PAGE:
So if you want to target iOS 5, you'll be able to target the following devices:

  • iPhone 4S (released October 2011)
  • iPad 2 (released March 2011)
  • iPod touch (4th generation, released September 2009)
  • iPhone 4 (released June 2010)
  • iPad (released April 2010)
  • iPod touch (3rd generation, released September 2009)
  • iPhone 3G S (released June 2009)

Which is a large set of options. If you target iOS 4.2, you can hit every device since iPhone 3G was released back in June 2008.

Market share

Which comes to the other question: should one spend time learning anything other than iOS 5 SDK: it depends on what you want to do.

If you want to just focus on the latest and greatest, use all the neat features available in the latest SDK, and damn market share (for now): by all means go for it.

If you want to maximize market share now, I'd hold off for a few more months.

Marco Arment, the creator of Instapaper (a really popular iOS app), publishes his usage stats from time to time and just released the latest report a few days ago. In it, he notes that iOS 5 has a 45.1/48% iPad/iPhone market share, while iOS 4.2 (needed for CDMA iPhone 4s that haven't upgraded to iOS 5 yet) has a 97/97.2% market share.

Generally, hitting 97% of the potential market is "close enough": I've seen it as a rule of thumb not just for iOS development, but for web development as well.

But one thing to consider is how long of a development cycle you're going to have. If you're not planning on launching for a few months, iOS 5 is not a bad choice, even if you're trying to hit a large portion of the potential market share.

iOS users tend to upgrade much quicker than on other platforms, for a variety of reasons, and there's no reason to believe the upgrade from iOS 4.x to iOS 5 will trend any differently. If you take iOS 4.2's market share as a baseline, it was only released a year ago. It's not unreasonable to assume that October of next year iOS 5 will be well into the 90% range.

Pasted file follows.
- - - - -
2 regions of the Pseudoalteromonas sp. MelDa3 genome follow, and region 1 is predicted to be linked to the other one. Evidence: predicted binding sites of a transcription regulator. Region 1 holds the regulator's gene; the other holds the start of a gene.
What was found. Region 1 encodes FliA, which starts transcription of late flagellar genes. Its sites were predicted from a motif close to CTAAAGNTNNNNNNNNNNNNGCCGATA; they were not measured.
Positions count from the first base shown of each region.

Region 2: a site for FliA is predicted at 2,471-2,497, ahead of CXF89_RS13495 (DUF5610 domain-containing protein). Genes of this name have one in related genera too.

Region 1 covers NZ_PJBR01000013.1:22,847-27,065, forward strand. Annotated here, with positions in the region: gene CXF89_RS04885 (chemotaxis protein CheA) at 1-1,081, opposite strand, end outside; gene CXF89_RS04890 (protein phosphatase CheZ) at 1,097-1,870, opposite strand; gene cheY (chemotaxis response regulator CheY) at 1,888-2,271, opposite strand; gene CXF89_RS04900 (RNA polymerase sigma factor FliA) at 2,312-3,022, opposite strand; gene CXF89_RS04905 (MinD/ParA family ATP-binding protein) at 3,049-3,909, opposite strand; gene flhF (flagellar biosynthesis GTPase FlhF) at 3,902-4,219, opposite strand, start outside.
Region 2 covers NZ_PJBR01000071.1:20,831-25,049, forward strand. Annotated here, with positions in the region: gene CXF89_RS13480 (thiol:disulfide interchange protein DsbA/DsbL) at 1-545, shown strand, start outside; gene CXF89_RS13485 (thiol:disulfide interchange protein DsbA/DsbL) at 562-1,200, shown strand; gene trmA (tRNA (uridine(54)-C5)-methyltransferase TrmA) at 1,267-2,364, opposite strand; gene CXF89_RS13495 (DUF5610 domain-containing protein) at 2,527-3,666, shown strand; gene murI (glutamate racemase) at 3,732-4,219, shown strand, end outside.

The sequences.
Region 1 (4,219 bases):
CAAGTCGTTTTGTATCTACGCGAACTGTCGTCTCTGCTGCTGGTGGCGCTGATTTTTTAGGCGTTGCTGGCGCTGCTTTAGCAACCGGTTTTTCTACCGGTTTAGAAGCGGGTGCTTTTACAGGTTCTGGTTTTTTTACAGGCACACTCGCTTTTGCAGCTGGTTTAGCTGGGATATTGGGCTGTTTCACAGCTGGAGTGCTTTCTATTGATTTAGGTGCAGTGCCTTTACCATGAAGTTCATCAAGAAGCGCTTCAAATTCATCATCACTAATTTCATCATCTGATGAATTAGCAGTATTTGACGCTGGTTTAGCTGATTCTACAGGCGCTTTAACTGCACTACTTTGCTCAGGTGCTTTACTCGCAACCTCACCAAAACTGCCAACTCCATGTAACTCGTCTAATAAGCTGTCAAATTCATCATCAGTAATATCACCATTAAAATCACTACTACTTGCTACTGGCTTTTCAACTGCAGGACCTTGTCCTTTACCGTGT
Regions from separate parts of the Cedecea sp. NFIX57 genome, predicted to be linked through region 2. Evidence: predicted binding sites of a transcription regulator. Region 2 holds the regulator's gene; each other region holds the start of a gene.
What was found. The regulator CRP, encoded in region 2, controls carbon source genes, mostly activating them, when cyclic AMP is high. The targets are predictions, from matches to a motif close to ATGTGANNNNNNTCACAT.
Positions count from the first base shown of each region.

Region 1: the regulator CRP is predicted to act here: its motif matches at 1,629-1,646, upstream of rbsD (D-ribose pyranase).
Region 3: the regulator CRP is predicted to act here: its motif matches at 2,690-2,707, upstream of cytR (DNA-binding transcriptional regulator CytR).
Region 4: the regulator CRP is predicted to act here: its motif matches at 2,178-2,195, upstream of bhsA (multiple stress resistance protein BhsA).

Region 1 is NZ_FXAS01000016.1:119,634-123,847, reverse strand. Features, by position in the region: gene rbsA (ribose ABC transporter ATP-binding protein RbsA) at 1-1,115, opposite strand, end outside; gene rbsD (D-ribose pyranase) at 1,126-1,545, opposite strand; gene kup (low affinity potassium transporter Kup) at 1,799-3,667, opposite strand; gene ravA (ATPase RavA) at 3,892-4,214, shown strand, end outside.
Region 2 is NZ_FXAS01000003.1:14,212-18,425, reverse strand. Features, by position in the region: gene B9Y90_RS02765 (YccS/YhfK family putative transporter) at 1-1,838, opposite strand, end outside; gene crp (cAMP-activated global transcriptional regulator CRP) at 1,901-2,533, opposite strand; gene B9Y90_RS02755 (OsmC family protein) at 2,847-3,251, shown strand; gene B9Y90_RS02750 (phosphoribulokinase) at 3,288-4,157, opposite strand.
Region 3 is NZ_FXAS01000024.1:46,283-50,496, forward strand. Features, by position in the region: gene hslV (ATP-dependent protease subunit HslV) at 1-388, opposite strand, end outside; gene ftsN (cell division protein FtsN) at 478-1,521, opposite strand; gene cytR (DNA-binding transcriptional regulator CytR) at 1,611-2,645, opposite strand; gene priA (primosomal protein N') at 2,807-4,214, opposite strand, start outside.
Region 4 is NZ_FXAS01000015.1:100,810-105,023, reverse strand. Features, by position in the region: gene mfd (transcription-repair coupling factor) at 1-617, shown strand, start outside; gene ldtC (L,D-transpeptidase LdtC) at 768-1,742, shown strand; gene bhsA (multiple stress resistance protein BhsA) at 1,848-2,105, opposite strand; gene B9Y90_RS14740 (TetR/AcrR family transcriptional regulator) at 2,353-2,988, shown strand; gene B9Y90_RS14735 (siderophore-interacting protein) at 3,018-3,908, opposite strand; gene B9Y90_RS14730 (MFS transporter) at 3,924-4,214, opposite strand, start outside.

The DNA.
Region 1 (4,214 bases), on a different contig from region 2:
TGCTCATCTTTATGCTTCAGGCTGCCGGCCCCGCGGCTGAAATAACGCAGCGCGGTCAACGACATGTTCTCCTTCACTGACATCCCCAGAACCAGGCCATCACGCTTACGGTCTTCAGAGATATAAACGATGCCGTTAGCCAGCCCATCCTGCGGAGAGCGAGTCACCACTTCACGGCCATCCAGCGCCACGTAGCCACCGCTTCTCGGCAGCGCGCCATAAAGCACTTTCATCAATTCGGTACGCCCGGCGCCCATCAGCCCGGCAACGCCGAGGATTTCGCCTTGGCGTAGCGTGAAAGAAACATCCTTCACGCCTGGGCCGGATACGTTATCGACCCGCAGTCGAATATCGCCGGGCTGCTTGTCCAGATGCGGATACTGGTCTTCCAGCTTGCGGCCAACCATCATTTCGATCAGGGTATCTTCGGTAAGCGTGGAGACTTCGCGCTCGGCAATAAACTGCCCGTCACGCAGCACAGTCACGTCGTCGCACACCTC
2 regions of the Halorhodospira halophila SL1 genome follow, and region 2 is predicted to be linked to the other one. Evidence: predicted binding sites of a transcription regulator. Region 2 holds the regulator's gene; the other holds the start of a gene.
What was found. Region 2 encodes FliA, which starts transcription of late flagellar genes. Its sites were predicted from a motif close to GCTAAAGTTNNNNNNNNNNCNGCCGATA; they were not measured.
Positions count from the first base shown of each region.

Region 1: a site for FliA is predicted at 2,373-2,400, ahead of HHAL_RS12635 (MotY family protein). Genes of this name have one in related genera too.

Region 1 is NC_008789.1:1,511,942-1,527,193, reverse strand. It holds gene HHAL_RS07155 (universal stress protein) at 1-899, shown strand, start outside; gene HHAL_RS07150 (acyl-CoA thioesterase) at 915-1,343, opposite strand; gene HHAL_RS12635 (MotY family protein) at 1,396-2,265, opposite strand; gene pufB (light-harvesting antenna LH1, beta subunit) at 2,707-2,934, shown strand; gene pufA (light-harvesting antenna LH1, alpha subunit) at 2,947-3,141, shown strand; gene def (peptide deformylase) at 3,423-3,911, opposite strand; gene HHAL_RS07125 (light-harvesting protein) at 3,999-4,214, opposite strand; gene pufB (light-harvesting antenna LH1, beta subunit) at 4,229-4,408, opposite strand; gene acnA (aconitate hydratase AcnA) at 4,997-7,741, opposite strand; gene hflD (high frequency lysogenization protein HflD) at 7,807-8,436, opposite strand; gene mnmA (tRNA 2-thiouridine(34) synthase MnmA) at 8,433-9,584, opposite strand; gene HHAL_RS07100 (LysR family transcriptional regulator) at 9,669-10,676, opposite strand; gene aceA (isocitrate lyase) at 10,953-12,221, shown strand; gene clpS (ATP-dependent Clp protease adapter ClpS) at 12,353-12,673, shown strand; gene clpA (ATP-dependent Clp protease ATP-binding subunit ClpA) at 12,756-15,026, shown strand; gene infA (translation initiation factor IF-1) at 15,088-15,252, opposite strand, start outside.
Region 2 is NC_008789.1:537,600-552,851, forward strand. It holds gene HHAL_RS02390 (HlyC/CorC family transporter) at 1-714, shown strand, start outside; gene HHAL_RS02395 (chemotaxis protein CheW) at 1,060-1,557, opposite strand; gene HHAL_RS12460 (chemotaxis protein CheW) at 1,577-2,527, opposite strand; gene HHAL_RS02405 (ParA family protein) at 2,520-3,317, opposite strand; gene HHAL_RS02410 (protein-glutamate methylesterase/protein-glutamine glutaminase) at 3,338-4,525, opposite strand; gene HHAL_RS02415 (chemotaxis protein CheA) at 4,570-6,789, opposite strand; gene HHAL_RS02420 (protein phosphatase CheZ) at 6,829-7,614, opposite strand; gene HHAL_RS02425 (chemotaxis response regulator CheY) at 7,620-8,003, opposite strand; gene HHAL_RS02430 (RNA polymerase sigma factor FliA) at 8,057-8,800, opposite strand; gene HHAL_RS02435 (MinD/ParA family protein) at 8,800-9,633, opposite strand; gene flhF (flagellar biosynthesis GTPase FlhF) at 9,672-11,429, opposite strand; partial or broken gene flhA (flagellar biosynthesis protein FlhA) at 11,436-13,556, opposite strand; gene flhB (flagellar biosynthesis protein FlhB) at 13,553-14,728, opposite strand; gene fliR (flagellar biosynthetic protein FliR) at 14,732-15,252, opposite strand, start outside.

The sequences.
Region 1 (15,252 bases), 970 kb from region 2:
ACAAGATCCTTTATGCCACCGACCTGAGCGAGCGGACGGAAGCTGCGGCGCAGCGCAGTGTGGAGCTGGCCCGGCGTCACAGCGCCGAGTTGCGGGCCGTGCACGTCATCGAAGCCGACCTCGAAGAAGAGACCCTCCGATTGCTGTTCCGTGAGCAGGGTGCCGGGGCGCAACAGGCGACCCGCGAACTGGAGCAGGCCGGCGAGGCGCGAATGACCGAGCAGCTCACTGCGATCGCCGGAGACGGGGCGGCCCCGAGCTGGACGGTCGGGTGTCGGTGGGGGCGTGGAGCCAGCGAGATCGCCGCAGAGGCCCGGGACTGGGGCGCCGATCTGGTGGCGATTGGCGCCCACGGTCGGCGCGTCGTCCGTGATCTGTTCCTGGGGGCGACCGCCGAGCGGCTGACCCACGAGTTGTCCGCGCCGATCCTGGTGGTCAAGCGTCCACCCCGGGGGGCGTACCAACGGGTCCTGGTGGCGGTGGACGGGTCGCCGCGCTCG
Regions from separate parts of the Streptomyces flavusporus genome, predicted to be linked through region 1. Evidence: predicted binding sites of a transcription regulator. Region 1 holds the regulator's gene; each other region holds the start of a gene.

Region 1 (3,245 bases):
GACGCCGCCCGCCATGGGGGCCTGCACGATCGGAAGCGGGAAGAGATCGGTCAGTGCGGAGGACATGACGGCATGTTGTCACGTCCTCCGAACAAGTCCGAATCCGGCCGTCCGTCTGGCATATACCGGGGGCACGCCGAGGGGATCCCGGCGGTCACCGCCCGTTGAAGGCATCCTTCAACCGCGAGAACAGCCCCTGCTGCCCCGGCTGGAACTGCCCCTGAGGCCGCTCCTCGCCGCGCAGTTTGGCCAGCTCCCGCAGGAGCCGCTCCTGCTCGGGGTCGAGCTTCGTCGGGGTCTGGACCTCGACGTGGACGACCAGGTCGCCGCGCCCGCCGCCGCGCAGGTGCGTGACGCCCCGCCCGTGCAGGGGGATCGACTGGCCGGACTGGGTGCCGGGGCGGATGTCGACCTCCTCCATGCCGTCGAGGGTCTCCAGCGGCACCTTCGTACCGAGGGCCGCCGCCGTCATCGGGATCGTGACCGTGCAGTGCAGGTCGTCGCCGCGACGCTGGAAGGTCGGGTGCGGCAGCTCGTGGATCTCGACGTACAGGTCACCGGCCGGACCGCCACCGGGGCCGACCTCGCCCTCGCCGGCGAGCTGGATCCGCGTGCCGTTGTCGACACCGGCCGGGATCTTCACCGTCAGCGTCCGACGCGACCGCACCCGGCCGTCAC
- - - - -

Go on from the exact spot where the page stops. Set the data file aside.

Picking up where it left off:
Don't worry about memory management too much: ARC is a great convenience, but it's not a huge paradigm shift from earlier versions. Instead, worry about the other features and support issues. If you're launching today and need to hit the largest market share possible, target iOS 4 and consider using MRC. Otherwise, target iOS 5 and consider using ARC.

1caveat: you lose out on some features if you need to target < iOS 5, like zeroing weak references. If you want to go whole-hog into ARC, you're probably better off targeting iOS 5.

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  • 1
    This is a really great response! We both appreciate how you've hit multiple aspects of this issue. – Apophenia Overload Dec 8 '11 at 22:25
  • Cheers for the balanced perspective – djskinner Jul 20 '12 at 10:11

Around 500,000 apps were written without ARC, many by kids. Also many millions of potential app users with devices not (yet) on iOS 5. Many developers are waiting for that number to be a smaller fraction of their potential market share before jumping strictly to iOS 5. And experience with manual memory management might be very helpful when tracking down bugs in future apps that use ARC.

So at this point in time, I might recommend learning both, using MRC for today's apps and ARC for future apps.

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1) as a serious programmer, you cannot miss full comprehension of MRC.

2) in certain situation (CF...) You must know it.

3) ARC is very fine and useful. (I came from malloc / free BUT appreciate it..)

4) Apple directions from last wwdc2012 (I were there..) was USE ARC! Period! Indeed all new code is written for ARC.